Last night I attended the second WhatcomPUG. This meeting was about Sqitch, a interesting database revision control mechanism. The system is written in Perl and was developed by David Wheeler of PgTap fame. It looks and feels like git. As it is written in Perl it definitely has too many options. That said, what we were shown works, works well and appears to be a solid and thorough system for the job.

I also met a couple of people from CoinBeyond. They are a point-of-sale software vendor that specializes in letting "regular" people (read: not I or likely the people reading this blog) use Bitcoin!

That's right folks, the hottest young currency in the market today is using the hottest middle aged technology for their database, PostgreSQL. It was great to see that they are also located in Whatcom County. The longer I am here, the more I am convinced that Whatcom County (and especially Bellingham) is a quiet tech center working on profitable ventures without the noise of places like Silicon Valley. I just keep running into people doing interesting things with technology.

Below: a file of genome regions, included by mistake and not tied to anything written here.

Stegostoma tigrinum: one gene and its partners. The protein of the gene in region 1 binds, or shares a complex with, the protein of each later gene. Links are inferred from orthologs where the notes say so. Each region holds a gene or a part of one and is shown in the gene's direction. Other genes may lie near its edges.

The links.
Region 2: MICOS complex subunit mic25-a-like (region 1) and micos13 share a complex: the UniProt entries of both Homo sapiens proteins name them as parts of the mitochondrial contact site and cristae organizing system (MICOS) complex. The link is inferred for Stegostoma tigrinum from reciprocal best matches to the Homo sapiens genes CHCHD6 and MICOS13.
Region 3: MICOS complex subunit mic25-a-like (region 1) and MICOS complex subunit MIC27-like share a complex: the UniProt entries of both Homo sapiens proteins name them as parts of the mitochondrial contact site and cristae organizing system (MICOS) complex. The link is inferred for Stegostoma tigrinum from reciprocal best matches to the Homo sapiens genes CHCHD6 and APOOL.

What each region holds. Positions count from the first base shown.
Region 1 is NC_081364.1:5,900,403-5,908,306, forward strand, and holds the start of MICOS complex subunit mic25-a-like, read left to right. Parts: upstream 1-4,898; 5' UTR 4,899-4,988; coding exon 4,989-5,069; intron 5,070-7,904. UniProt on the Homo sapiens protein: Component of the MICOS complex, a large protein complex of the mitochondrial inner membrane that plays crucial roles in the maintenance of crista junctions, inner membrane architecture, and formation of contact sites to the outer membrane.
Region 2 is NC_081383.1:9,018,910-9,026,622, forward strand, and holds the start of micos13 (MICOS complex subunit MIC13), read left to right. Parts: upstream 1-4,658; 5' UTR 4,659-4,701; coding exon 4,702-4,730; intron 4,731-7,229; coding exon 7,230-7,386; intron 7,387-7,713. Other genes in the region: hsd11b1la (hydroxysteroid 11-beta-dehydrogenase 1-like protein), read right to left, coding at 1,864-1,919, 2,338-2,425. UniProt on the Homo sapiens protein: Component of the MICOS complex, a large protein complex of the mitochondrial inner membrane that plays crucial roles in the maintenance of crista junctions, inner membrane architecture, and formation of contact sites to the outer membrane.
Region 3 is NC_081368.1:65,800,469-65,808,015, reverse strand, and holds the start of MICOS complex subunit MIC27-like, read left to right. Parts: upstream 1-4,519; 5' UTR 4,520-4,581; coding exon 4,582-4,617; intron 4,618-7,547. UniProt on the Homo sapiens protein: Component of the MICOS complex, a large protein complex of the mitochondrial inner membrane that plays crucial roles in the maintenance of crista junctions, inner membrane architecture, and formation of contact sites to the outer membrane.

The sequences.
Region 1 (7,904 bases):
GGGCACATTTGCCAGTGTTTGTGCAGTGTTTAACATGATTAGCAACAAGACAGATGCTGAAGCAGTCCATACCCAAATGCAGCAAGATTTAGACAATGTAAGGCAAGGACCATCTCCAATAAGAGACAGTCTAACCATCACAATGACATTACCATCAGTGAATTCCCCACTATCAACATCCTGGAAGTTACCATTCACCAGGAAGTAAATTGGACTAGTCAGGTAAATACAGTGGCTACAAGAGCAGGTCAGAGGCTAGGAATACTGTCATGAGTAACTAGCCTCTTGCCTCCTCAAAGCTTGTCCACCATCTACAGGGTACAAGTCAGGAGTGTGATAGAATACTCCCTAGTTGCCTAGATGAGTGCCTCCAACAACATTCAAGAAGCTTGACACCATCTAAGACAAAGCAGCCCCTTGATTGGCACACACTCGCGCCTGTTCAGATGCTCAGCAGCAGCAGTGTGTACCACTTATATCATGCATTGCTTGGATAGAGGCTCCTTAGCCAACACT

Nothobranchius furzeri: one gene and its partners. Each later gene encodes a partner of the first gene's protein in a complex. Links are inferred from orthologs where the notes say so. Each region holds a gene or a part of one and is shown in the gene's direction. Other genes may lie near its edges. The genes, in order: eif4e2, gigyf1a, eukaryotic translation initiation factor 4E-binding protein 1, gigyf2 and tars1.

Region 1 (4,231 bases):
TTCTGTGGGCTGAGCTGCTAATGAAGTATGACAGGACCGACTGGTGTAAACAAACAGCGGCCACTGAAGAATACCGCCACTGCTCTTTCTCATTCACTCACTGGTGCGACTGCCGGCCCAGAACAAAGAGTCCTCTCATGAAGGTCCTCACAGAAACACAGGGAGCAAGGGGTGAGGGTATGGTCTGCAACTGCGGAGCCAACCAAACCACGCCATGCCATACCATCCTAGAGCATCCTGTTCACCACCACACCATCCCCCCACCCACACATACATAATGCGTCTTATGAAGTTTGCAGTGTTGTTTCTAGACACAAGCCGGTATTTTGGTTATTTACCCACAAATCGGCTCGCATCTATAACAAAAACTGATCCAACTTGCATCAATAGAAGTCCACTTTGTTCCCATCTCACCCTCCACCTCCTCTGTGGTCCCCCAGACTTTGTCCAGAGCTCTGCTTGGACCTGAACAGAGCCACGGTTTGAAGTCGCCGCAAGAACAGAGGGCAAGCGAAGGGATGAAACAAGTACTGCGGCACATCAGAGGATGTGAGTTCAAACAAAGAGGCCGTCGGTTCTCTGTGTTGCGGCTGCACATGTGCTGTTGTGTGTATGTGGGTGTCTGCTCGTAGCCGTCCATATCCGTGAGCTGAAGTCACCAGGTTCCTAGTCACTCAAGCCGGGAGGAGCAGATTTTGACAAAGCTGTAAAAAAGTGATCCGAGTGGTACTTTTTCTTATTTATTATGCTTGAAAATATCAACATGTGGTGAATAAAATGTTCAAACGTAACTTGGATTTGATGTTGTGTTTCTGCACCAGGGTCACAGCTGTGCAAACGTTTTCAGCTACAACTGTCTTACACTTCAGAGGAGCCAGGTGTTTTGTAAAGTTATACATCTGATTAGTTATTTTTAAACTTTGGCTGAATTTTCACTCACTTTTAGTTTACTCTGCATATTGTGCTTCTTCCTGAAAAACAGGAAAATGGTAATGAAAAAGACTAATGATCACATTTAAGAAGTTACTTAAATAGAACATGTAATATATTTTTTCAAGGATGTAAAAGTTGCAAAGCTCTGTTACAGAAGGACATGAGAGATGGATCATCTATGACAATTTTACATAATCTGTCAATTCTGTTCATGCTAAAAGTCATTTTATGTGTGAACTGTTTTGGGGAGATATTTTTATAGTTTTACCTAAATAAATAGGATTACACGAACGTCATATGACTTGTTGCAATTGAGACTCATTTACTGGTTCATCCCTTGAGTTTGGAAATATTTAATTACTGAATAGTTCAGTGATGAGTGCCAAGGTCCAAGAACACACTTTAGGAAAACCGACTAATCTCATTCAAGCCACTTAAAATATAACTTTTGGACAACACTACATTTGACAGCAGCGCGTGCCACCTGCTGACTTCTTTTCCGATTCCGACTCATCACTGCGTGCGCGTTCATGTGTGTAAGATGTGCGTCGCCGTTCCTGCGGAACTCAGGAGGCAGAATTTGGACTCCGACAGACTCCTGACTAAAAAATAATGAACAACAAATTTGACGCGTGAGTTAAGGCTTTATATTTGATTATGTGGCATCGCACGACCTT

Oh, for reference:

Posted by Julien Rouhaud in Dalibo on 2015-03-18 at 08:09:10

Last month, I had the chance to talk about PostgreSQL monitoring, and present some of the tools I’m working on at

This talk was a good opportunity to work on an overview of existing projects dealing with monitoring or performance, see what may be lacking and what can be done to change this situation.

Here are my slides:

If you’re interested in this topic, or if you developped a tool I missed while writing these slides (my apologies if it’s the case), the official wiki page is the place you should go first.